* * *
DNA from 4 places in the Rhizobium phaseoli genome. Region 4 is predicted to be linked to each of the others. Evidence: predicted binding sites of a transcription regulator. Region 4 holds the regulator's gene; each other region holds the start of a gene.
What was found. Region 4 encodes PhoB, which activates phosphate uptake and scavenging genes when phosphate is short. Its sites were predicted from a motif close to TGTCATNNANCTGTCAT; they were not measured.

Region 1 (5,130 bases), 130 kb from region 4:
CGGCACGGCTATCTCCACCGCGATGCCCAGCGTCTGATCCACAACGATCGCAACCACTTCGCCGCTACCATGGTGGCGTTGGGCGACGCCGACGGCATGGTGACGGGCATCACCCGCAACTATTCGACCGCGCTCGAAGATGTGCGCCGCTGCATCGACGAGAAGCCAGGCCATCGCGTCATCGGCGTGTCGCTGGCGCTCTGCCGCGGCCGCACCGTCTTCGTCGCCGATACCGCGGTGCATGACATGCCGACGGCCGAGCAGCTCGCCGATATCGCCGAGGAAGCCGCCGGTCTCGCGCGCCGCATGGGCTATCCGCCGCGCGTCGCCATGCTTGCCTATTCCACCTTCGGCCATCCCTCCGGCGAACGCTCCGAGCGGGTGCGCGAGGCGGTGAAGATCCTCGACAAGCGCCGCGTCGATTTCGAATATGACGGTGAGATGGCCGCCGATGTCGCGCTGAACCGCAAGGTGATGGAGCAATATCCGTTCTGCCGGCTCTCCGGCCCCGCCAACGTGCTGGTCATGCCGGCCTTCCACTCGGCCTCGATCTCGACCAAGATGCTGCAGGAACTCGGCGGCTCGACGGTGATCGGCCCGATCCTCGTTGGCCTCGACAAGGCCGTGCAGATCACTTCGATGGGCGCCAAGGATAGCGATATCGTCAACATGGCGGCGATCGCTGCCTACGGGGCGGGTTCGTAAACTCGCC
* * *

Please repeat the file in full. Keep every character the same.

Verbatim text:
DNA from 4 places in the Rhizobium phaseoli genome. Region 4 is predicted to be linked to each of the others. Evidence: predicted binding sites of a transcription regulator. Region 4 holds the regulator's gene; each other region holds the start of a gene.
What was found. Region 4 encodes PhoB, which activates phosphate uptake and scavenging genes when phosphate is short. Its sites were predicted from a motif close to TGTCATNNANCTGTCAT; they were not measured.

Region 1 (5,130 bases), 130 kb from region 4:
CGGCACGGCTATCTCCACCGCGATGCCCAGCGTCTGATCCACAACGATCGCAACCACTTCGCCGCTACCATGGTGGCGTTGGGCGACGCCGACGGCATGGTGACGGGCATCACCCGCAACTATTCGACCGCGCTCGAAGATGTGCGCCGCTGCATCGACGAGAAGCCAGGCCATCGCGTCATCGGCGTGTCGCTGGCGCTCTGCCGCGGCCGCACCGTCTTCGTCGCCGATACCGCGGTGCATGACATGCCGACGGCCGAGCAGCTCGCCGATATCGCCGAGGAAGCCGCCGGTCTCGCGCGCCGCATGGGCTATCCGCCGCGCGTCGCCATGCTTGCCTATTCCACCTTCGGCCATCCCTCCGGCGAACGCTCCGAGCGGGTGCGCGAGGCGGTGAAGATCCTCGACAAGCGCCGCGTCGATTTCGAATATGACGGTGAGATGGCCGCCGATGTCGCGCTGAACCGCAAGGTGATGGAGCAATATCCGTTCTGCCGGCTCTCCGGCCCCGCCAACGTGCTGGTCATGCCGGCCTTCCACTCGGCCTCGATCTCGACCAAGATGCTGCAGGAACTCGGCGGCTCGACGGTGATCGGCCCGATCCTCGTTGGCCTCGACAAGGCCGTGCAGATCACTTCGATGGGCGCCAAGGATAGCGATATCGTCAACATGGCGGCGATCGCTGCCTACGGGGCGGGTTCGTAAACTCGCC